Puerto Rico remains without an effective emergency response more than a month after Hurricane María devastated the island, a group of UN human rights experts has warned.
“The hurricane has aggravated the island’s existing dire situation caused by debt and austerity measures,” the experts noted, saying the situation remained “alarming” for the island’s 3.5 million residents in the U.S. territory.
“Thousands of people are displaced, with homes destroyed, and without any relief in sight. More than 80 percent of the population, or close to 2.8 million people, continue to live without electricity. Few hospitals are functioning,” the group said.
“There are allegations that the water available — for those who have access to it — may be contaminated,” said the experts.
The group that reached the conclusion comprises:
- Leilani Farha, special reporter on adequate housing;
- Juan Pablo Bohoslavsky, Independent Expert on foreign debt and human rights;
- Hilal Elver, special reporter on food;
- Dainius Pûras, special reporter on health;
- Léo Heller, special reporter on water and sanitation;
- Catalina Devandas-Aguilar, special reporter on rights of persons with disabilities;
- Cecilia Jimenez-Damary, special reporter on internally displaced persons;
- Dubravka Šimonovic, special reporter on violence against women;
- Obiora C. Okafor, Independent Expert on human rights and international solidarity; and
- Baskut Tuncak special reporter on human rights and hazardous substances and wastes.
“With winter approaching, we call for a speedy and well-resourced emergency response that prioritizes the most vulnerable and at risk — children, older people, people with disabilities, women and homeless people,” the UN group stated.
“Even before Hurricane María struck, Puerto Rico’s human rights were already being massively undermined by the economic and financial crisis and austerity policies, affecting the rights to health, food, education, housing, water and social security,” Bohoslavsky said.
More than half of PR population already poor
The experts pointed out that nearly half the population of Puerto Rico was already living below the poverty line before Hurricane María struck.
“We can’t fail to note the dissimilar urgency and priority given to the emergency response in Puerto Rico, compared to the U.S. states affected by hurricanes in recent months,” Farha said.
“After a natural disaster, with around 90,000 homes totally destroyed, people are at their most vulnerable. It’s the obligation of all levels of government to act to protect them, and to ensure that lives can return to some normality quickly. People need safe and adequate homes — temporary and long-term — with electricity, clean drinking water and sanitation facilities,” she stressed.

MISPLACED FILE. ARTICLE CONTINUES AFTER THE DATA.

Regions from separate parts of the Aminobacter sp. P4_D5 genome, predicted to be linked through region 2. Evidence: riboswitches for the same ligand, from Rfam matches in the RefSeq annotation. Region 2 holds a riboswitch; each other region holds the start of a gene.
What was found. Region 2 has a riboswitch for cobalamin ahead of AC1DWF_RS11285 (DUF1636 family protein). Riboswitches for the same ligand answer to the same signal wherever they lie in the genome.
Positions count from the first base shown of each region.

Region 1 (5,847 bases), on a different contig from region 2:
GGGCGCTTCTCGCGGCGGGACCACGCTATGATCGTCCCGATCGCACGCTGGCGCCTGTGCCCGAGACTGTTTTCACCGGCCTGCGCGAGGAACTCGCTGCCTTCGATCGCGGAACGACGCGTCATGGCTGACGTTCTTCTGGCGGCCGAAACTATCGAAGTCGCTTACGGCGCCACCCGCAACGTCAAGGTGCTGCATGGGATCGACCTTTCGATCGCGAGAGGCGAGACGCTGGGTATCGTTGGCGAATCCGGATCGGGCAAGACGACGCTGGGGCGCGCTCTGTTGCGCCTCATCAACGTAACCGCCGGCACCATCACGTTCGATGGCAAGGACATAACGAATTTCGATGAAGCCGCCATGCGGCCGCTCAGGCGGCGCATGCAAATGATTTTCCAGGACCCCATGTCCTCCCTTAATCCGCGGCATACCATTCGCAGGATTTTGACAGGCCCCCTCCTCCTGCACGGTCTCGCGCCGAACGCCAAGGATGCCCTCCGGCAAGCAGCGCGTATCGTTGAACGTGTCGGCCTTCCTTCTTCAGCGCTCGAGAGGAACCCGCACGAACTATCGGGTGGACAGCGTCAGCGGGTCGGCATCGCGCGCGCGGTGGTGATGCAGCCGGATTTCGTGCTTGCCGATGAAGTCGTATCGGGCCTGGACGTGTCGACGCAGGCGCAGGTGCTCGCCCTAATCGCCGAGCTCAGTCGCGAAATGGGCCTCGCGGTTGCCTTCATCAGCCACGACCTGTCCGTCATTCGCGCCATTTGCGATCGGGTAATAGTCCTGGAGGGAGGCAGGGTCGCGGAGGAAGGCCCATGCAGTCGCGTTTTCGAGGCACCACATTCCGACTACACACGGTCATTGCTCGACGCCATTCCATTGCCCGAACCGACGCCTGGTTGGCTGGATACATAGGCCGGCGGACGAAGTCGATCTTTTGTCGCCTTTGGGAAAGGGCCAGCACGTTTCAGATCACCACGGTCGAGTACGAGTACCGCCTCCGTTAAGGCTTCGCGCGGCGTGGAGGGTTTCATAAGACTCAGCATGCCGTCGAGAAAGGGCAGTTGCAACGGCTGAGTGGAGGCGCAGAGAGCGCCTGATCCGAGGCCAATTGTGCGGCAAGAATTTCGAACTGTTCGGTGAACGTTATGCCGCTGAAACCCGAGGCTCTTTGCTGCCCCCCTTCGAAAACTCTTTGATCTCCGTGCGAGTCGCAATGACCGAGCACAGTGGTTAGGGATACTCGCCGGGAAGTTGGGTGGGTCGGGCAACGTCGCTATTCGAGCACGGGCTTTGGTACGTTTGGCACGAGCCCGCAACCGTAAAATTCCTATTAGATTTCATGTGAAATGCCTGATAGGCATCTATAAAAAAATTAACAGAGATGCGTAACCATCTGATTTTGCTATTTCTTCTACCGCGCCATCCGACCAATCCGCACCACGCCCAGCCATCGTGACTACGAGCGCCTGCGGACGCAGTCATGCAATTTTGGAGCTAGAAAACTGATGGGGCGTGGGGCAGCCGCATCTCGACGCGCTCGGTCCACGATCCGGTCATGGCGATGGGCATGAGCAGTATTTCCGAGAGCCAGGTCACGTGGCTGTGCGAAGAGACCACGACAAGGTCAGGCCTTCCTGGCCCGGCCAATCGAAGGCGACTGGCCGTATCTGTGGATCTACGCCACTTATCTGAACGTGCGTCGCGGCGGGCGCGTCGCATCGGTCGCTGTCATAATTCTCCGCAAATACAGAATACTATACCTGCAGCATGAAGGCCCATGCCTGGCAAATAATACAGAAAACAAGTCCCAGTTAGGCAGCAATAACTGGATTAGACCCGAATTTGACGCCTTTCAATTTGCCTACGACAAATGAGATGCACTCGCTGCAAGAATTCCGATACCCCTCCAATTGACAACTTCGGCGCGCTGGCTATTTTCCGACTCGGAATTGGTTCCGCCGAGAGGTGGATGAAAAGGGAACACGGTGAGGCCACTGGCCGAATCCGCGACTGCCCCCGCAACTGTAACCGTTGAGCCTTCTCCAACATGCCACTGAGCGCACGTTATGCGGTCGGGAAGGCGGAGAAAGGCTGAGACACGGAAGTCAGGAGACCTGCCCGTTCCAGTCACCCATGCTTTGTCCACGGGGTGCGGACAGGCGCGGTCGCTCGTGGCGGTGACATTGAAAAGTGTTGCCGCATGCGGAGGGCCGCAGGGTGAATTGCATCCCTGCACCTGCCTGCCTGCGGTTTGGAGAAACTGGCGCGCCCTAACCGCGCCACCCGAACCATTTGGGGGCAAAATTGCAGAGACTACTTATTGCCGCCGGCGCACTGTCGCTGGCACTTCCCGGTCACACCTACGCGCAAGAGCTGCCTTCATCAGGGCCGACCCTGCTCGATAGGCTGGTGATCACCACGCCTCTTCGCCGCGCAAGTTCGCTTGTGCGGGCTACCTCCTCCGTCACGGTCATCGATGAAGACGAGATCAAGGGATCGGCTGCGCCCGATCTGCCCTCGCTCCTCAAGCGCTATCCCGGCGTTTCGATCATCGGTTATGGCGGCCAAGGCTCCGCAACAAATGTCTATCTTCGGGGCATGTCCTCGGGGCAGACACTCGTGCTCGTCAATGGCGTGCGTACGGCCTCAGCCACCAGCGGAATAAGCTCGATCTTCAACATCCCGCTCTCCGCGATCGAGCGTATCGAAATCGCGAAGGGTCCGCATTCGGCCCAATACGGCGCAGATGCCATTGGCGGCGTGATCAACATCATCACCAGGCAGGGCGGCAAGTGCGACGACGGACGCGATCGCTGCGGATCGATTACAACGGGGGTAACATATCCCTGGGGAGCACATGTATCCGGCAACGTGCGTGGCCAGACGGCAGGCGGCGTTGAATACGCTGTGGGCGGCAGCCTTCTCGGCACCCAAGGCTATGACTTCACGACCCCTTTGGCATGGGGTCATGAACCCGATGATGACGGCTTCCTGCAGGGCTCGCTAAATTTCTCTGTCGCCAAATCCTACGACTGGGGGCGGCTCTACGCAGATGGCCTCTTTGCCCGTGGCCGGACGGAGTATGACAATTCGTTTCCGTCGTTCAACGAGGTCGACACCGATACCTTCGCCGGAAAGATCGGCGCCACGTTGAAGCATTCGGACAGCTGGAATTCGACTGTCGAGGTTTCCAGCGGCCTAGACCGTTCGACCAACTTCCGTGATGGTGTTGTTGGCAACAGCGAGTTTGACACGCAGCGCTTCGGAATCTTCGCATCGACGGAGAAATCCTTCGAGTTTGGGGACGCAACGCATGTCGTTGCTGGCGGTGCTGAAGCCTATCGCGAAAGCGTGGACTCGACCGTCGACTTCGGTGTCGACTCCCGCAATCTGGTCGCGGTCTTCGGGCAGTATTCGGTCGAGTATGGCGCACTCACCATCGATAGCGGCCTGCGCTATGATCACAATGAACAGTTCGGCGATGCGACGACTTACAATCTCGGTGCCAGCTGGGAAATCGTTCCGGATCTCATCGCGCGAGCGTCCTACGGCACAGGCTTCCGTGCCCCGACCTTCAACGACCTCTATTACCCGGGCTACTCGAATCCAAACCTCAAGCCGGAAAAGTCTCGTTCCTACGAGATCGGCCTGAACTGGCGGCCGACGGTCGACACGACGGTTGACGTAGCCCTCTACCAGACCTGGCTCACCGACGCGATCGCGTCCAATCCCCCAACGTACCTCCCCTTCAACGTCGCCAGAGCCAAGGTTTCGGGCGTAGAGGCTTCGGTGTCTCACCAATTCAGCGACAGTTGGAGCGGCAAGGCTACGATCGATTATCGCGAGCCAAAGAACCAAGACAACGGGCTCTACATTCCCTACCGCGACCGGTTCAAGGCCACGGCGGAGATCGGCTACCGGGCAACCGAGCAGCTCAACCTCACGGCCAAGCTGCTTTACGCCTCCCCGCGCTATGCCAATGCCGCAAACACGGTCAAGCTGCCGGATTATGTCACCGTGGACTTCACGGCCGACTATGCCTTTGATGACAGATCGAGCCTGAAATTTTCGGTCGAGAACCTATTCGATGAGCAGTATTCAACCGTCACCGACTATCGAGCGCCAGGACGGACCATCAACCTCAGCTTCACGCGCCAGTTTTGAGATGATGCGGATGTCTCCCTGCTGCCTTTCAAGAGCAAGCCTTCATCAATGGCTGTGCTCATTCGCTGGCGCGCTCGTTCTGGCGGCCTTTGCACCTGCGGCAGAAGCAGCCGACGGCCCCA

Meanwhile, Elver said, “Hurricane María wiped out most of the island’s crops. Banana and coffee — the island’s most valuable exports — were the hardest hit. The population is facing immediate food shortages but also long-term consequences from the destruction of the entire agricultural infrastructure.”
The experts said rebuilding should be of a high enough standard to withstand future disasters.
“We call on the United States and Puerto Rican authorities to remove regulatory and financial barriers to reconstruction and recovery,” they said. “All reconstruction efforts should be guided by international human rights standards, ensuring that people can rebuild where they have lived and close to their communities. Reconstruction should aim to increase the resilience of Puerto Rico’s infrastructure, housing and hospitals against future natural disasters.”
They also stressed the need for debt relief for the island, which filed for bankruptcy in May 2017 under the Puerto Rico Oversight, Management and Economic Stability Act. A federal court in San Juan has begun hearings over the biggest public debt restructuring in U.S. history.
Several UN experts had expressed concern in September 2016 at the crippling public debt level and its impact on economic and social rights, but have not received any substantial response from Washington, San Juan or the Financial Oversight and Management Board to their questions and concerns, they concluded.